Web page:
Case Report | Open Access
Binav Shrestha, Eliza Sharma, Osama Mukhtar, Jaspreet Kaler, Shivani Thapa, Mazin Khalid, "Scleredema Diabeticorum with Superimposed Cellulitis and Abscess Formation", Case Reports in Endocrinology, vol. 2018, Article ID 9513768, 3 pages, 2018. https://doi.org/10.1155/2018/9513768
Scleredema Diabeticorum with Superimposed Cellulitis and Abscess Formation
Scleredema diabeticorum is a rare cutaneous manifestation of diabetes mellitus. We present a case of an obese male with poorly controlled diabetes who came to the hospital with upper back pain and subsequently developed sepsis due to a small deep-seated abscess in his back that was drained and treated with antibiotics. He was also found to have extensive induration of the skin over his back and neck. Skin biopsy confirmed the diagnosis of scleredema diabeticorum.
Diabetes mellitus (DM) is associated with different skin disorders. While skin infections and xerosis are the two most common manifestations, some form of cutaneous involvement is present in up to four-fifths of diabetic patients [1–3]. Some skin disorders like acanthosis nigricans are associated with insulin resistance while others like vitiligo are related to the autoimmune process in type 1 diabetes mellitus. These cutaneous manifestations can either be the initial presentation of diabetes or present at different time courses of the disease. Many skin lesions like bullosis diabeticorum and necrobiosis lipoidica have classically been considered specific for DM, though conflicting new shreds of evidence are seen [4–6]. Scleredema diabeticorum (SD) is a rare condition of unknown pathogenesis and is characterized by nonpitting thickening and induration of the skin [7, 8]. Here we present a case of SD in a patient with poorly controlled type 2 diabetes mellitus.
2. Case Report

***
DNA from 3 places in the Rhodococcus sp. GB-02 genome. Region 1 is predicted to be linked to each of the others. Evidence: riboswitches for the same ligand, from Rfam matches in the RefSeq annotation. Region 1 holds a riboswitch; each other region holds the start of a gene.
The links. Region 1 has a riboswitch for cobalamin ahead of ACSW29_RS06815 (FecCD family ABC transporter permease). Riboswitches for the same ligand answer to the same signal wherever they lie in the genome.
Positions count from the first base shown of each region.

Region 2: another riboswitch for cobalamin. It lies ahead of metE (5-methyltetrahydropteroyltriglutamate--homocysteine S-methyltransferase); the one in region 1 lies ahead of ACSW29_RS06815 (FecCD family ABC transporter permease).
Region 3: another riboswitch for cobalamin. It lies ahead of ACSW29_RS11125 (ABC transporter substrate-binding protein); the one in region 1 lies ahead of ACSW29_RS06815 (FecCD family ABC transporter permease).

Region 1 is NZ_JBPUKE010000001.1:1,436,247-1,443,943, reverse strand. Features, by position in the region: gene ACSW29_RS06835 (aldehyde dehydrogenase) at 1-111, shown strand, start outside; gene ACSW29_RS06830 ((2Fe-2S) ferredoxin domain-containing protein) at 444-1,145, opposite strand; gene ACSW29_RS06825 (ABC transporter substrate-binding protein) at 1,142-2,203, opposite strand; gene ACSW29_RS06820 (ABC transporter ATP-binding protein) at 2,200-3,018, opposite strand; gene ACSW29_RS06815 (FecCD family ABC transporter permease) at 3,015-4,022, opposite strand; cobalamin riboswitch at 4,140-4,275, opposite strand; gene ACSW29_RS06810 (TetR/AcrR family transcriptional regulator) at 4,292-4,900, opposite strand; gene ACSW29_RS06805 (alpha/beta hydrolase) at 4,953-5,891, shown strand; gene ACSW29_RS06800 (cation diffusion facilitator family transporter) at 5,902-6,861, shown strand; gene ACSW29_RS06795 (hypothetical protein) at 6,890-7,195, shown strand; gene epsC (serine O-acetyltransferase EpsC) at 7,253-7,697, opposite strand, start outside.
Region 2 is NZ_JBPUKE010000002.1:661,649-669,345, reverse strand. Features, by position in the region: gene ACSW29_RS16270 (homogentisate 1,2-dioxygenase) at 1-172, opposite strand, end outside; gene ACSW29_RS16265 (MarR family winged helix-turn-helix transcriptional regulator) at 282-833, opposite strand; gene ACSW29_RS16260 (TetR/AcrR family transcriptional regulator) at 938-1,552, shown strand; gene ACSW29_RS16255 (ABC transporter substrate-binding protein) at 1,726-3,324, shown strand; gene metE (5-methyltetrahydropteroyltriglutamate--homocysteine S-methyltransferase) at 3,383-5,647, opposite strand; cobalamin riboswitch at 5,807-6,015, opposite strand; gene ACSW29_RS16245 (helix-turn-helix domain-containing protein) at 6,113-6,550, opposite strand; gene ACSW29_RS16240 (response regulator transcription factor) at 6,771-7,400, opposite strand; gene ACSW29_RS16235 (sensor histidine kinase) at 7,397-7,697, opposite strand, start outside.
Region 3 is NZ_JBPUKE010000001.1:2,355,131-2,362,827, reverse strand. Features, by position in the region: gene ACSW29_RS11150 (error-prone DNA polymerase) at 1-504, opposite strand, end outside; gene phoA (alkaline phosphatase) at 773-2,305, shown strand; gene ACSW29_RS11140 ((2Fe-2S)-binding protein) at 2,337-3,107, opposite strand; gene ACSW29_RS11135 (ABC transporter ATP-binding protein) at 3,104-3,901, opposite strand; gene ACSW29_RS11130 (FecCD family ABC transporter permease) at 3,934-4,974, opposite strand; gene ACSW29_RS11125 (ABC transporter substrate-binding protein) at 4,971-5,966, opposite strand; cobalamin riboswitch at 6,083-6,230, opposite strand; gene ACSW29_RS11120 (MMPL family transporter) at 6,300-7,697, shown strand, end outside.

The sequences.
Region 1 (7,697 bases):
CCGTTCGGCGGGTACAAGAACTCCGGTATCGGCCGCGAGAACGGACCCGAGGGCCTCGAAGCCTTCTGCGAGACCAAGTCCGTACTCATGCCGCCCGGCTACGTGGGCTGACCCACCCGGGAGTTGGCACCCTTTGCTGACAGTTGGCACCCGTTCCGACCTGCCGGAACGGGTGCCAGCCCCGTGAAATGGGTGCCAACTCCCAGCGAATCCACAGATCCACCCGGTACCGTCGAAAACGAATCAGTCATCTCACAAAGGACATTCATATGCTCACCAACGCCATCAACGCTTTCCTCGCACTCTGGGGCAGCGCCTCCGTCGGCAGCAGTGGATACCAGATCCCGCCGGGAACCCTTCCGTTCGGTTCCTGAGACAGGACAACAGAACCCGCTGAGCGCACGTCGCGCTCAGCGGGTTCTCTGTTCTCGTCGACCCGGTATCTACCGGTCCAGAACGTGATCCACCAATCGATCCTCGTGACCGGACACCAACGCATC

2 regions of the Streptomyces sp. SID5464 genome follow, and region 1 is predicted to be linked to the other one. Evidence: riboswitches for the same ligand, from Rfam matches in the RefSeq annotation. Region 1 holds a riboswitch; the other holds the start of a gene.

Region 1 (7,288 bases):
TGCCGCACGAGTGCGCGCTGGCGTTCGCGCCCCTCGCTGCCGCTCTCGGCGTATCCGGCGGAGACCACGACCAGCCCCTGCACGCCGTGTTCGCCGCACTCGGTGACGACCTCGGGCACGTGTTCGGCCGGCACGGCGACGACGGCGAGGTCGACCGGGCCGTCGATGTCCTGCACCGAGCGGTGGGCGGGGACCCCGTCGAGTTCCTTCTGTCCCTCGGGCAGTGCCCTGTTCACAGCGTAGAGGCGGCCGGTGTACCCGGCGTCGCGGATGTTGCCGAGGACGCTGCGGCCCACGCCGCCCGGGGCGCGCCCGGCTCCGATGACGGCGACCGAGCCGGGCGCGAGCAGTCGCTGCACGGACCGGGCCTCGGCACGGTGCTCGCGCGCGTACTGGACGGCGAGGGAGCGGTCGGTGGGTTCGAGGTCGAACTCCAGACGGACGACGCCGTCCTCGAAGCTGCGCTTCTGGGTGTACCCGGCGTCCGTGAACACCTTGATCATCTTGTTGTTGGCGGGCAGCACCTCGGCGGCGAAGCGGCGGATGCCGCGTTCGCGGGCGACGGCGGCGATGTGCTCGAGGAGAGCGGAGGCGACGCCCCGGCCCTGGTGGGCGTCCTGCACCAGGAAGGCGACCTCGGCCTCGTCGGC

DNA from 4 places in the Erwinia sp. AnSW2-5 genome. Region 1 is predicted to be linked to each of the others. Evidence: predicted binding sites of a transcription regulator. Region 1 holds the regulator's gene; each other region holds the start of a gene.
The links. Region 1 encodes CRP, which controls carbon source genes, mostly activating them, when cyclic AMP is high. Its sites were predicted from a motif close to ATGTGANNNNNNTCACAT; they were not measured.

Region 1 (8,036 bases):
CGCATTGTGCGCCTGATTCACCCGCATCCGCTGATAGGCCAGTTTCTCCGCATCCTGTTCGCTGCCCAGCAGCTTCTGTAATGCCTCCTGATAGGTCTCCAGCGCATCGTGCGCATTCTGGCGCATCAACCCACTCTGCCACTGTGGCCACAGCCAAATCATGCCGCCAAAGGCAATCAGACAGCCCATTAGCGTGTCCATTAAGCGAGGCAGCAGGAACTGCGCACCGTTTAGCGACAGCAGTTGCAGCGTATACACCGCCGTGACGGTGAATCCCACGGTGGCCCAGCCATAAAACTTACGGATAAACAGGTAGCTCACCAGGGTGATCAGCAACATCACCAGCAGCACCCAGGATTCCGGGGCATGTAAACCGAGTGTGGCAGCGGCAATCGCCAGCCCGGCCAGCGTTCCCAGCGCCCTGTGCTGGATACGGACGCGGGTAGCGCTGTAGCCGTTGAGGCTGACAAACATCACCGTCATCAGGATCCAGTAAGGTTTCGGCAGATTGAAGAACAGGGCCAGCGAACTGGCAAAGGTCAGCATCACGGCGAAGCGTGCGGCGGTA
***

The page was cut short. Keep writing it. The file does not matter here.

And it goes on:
A 54-year-old man presented with worsening sharp pain over his right upper back. The pain had started two weeks back immediately after getting a flu vaccination in his right shoulder. There was no radiation and no aggravating or relieving factors. It was associated with a localized sensation of warmth and occasional chills. He, however, denied any preceding trauma, fever, cough, weakness, numbness, or pain in any other part of the body. Rest of the review of symptoms was negative. His past medical history was significant for hypertension, type 2 DM, morbid obesity with a body mass index of 44 kg/m2, and depression. He was not compliant with his diet nor his medications. At presentation, he was afebrile but, subsequently, he developed a fever with a temperature of 102 F. His blood pressure was 137/75 mm Hg with a pulse rate of 113 beats per minute. His physical examination was significant for an extensive area of induration in the right upper back extending into the back of the neck, measured about 25 cm × 20 cm in size, and had a 3 cm × 4 cm × 3 cm area of fluctuation with erythema and tenderness (Figure 1). His laboratory investigations were significant for leukocytosis with a white blood cell count of 26,000/μL, lactic acidosis with a serum lactic acid of 2.4 mmol/L (normal 0.5–1.9 mmol/L) and serum bicarbonate of 16 mmol/L (normal 22–32 mmol/L), and poorly controlled diabetes with serum glucose of 291 mg/dL (normal 74–118 mg/dL) and subsequent hemoglobin of 10.3% (normal 4.8%–5.6%). Erythrocyte sedimentation rate was 104 mm/hr (normal 0–20 mm/hr), C-reactive protein was 345.7 mg/L (normal 0–4.9 mg/L), thyroid stimulating hormone level was 1.360 μIU/mL (normal 0.450–4.50 uIU/mL), and free thyroxine level was 5.1 μg/dL (normal 4.5–12 ug/dL). Serum protein electrophoresis (SPEP) showed a normal pattern with no monoclonal protein, and antistreptolysin O (ASO) titer was negative. Chest imaging showed bullous changes in the upper lobes of the lung, a large area of soft tissue density in the subcutaneous tissue of right upper back, and enlarged right trapezius muscle (Figure 2). In this setting of fever, tachycardia, leukocytosis, and lactic acidosis, a presumptive diagnosis of sepsis likely due to cellulitis of the back with abscess formation was made. The patient was then started on broad-spectrum intravenous antibiotics and taken to the operative room for incision and drainage. His deep-seated abscess was drained and cultured, which subsequently grew Staphylococcus lugdunensis sensitive to methicillin, so the patient was started on intravenous Nafcillin. A skin biopsy taken from the back was sent for histopathology and showed fibroadipose tissue and skeletal muscle with focal acute and chronic inflammation with granulation tissue (Figure 3). These histopathological findings were consistent with scleredema diabeticorum and was thought to have resulted from his longstanding, poorly controlled diabetes. However, he denied prior symptoms of tightness or discomfort over the shoulders and upper back. The patient was counseled extensively and started on insulin and metformin, and the dosage was optimized during hospitalization. He was also informed about the treatment options for scleredema diabeticorum including immunosuppressants and phototherapies, but he declined any treatment for the time being. And with the sepsis resolved, blood glucose better controlled, and his surgical wound healing, he was discharged home to follow up as an outpatient.